The pros and cons of foraging for nuts and mushrooms

Death cap mushrooms, often found near oak trees, are easily mistaken for edible mushrooms.
Death cap mushrooms, often found near oak trees, are easily mistaken for edible mushrooms. Photo: Arsineh Houspian

 ​​Can I eat the macadamia nuts that fall under the macadamia trees in our local gardens? T. McKeller

Yes and no. Yes, they are edible but no, because they probably belong to the local council. Yes, they could possibly be delicious but no, if you don't properly harvest and process them they will break your teeth open. Macadamias were harvested by Indigenous women, who collected them in their dillybags. Delicious and highly nutritious, macadamias have the ability to keep well and were traded along the east coast of Australia and often served at ceremonial gatherings. It took until 1858 for the first white fella to try these wonderful nuts and by the 1860s an Indigenous bloke called King Jacky from the Logan River Tribe was bringing them into Brisbane to sell.

Make sure the macadamias in your local gardens are freshly fallen – rake them up once a week. Remove the outer husk, dry them in a cool shaded place with good airflow on wire trays for two weeks. Crack the kernel to reveal the nut. Now preheat the oven to 200C. Spread about 250g of the raw nuts on a baking tray. Place in the middle of the oven for eight minutes or until light golden shaking the tray ever few minutes. Remove from the oven and toss through fine salt. You could add some spice mix but lightly salted, freshly roasted macadamias are things of true beauty and deliciousness.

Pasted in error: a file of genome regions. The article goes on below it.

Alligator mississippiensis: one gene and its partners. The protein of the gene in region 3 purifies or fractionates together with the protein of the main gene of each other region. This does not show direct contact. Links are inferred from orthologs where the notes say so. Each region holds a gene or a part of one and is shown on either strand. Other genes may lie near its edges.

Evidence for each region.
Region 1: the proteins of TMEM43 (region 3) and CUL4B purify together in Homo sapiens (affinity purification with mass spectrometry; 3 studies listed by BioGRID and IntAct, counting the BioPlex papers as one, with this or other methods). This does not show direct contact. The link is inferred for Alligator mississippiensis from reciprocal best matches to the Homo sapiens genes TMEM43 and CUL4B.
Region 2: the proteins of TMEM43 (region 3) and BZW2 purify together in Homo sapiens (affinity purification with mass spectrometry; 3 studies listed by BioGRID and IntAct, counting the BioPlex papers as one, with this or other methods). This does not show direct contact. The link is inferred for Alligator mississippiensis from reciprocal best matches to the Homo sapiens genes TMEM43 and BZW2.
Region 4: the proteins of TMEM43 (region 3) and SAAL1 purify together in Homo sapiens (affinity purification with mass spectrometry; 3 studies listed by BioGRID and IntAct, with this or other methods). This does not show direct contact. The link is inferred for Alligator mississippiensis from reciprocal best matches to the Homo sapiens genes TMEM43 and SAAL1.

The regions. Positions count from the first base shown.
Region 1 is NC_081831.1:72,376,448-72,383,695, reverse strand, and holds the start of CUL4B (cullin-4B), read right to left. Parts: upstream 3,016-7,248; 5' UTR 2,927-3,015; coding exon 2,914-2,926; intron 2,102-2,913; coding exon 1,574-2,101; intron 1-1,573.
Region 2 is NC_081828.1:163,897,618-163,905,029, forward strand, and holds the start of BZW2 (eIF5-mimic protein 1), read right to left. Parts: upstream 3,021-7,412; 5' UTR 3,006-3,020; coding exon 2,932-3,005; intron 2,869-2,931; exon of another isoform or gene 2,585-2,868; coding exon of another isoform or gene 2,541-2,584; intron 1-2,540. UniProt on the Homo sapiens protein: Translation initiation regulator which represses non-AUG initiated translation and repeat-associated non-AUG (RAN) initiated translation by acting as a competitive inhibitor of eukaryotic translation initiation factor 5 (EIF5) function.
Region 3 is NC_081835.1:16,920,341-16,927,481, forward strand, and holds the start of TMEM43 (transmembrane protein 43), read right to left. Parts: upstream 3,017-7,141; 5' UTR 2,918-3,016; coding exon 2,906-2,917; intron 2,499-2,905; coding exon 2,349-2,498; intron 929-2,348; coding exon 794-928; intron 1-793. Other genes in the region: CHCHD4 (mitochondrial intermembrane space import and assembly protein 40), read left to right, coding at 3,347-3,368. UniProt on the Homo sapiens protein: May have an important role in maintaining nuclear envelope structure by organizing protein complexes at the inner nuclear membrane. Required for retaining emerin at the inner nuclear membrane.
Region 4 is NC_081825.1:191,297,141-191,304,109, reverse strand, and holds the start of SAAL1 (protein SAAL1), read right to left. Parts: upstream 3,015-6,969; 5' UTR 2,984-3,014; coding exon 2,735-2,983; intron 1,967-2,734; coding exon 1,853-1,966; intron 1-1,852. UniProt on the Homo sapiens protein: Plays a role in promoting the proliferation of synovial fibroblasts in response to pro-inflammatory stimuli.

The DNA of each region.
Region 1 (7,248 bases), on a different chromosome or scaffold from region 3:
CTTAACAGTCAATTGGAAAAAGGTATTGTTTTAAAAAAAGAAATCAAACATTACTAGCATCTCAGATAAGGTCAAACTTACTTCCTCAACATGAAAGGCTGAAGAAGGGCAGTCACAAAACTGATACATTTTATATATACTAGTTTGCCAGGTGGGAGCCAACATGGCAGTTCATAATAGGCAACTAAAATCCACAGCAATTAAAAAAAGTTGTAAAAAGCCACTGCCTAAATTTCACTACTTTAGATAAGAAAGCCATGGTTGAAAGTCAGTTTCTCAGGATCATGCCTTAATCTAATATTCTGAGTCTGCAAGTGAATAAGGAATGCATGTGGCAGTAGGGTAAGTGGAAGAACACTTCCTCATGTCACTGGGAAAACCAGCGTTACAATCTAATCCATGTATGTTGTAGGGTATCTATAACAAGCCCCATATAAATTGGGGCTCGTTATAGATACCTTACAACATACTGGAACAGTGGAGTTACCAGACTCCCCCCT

Brain Food by Richard Cornish.
Brain Food by Richard Cornish. 

There are some mushrooms growing under old oak trees in our street. I am in two minds about picking them. P. Ho

If you want to risk losing your life and all the members of your family you serve them to, go ahead. Try them. They are quite possibly death caps (Amanita phalloides). There is enough poison in one to kill an adult. The tricky thing is that they look almost identical to the edible mushrooms that people forage for in Asia. Death caps are an introduced species, are more abundant after the autumn rains at this time of the year, and often grow in a symbiotic relationship with oak trees.

They are most common in the cooler areas of the southern states and the ACT. I am a keen forager and have been picking mushrooms since I was a knee-high to a grasshopper – but I was trained by older people who had years of experience without dying from toadstools.

If you want to learn to forage, hook up with some of the regular mushroom tours taken by people who know what they are doing. That said, I am getting soft in my old age and reckon you should leave fungus for the beasts who rely on them for food. There is an amazing woman called Alison Pouliot, an ecologist and environmental photographer, who is leading look-but-don't-touch fungus tours throughout the forests of Southern Australia this winter. Find her tours at alisonpouliot.com.

Letters

Last week we asked you to send in your favourite quince recipes. G. Groxson likes to roast pork belly on a bed of potatoes for one hour at 180C, then add two peeled and quartered quinces, two sliced onions, sage and rosemary, 100ml of cider and salt and pepper and cook the dish for a further hour or until the pork skin is crisp, the flesh tender and the quinces rosy pink and soft.

Send your vexing culinary conundrums to brainfood@richardcornish.com.au or tweet to @Realbrainfood.

Brain Food by Richard Cornish is out now from MUP (RRP $19.99, eBook $11.99).